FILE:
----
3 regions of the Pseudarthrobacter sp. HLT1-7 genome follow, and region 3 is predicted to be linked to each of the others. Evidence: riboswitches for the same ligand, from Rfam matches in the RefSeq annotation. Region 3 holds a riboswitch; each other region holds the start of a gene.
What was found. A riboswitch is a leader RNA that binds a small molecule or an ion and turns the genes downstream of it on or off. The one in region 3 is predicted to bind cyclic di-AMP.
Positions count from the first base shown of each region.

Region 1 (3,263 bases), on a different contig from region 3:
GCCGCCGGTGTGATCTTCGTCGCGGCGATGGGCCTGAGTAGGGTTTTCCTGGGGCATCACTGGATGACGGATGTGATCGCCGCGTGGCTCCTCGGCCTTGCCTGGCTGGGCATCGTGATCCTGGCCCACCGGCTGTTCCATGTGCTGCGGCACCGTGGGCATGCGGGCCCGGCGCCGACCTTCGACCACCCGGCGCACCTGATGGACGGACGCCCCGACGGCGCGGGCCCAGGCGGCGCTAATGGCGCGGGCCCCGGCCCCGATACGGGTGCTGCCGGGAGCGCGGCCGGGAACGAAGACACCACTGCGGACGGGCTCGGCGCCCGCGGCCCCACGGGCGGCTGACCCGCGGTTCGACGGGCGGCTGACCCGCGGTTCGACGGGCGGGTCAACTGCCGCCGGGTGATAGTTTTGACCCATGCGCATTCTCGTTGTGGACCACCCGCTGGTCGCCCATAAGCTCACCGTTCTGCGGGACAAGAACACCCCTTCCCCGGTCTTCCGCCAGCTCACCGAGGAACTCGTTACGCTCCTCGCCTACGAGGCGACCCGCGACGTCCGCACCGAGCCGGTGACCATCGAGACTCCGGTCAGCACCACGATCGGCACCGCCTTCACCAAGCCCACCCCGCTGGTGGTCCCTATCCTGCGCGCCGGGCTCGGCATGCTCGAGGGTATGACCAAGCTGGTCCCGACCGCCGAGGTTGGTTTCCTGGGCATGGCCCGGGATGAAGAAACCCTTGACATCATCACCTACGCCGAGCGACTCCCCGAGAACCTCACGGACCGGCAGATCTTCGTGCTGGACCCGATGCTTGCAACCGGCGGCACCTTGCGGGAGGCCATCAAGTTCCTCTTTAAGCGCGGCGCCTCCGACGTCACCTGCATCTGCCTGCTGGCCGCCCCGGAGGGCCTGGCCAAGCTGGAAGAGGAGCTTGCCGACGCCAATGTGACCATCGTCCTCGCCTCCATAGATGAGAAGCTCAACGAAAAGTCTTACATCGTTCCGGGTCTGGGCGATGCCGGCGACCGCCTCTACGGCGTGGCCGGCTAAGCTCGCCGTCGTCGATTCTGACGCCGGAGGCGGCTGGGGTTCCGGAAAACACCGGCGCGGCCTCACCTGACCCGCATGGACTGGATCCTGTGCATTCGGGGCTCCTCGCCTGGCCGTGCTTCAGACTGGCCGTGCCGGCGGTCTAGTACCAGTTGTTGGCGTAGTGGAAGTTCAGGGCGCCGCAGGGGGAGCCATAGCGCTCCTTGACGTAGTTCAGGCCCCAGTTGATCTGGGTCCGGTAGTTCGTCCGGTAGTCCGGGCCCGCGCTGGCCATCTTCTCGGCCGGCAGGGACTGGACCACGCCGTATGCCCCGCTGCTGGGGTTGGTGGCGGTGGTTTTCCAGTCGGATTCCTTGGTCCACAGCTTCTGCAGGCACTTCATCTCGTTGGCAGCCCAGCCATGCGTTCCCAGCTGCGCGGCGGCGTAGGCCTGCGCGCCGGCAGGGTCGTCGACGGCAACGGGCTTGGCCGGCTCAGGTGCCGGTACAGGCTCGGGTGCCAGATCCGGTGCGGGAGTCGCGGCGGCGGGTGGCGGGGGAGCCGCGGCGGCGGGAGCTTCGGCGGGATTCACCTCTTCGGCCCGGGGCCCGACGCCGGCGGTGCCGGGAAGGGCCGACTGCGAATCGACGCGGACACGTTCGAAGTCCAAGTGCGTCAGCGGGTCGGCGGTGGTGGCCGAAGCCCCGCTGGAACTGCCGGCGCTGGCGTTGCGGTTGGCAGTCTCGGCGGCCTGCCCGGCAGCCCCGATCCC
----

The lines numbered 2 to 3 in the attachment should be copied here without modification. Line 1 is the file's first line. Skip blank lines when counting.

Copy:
What was found. A riboswitch is a leader RNA that binds a small molecule or an ion and turns the genes downstream of it on or off. The one in region 3 is predicted to bind cyclic di-AMP.
Positions count from the first base shown of each region.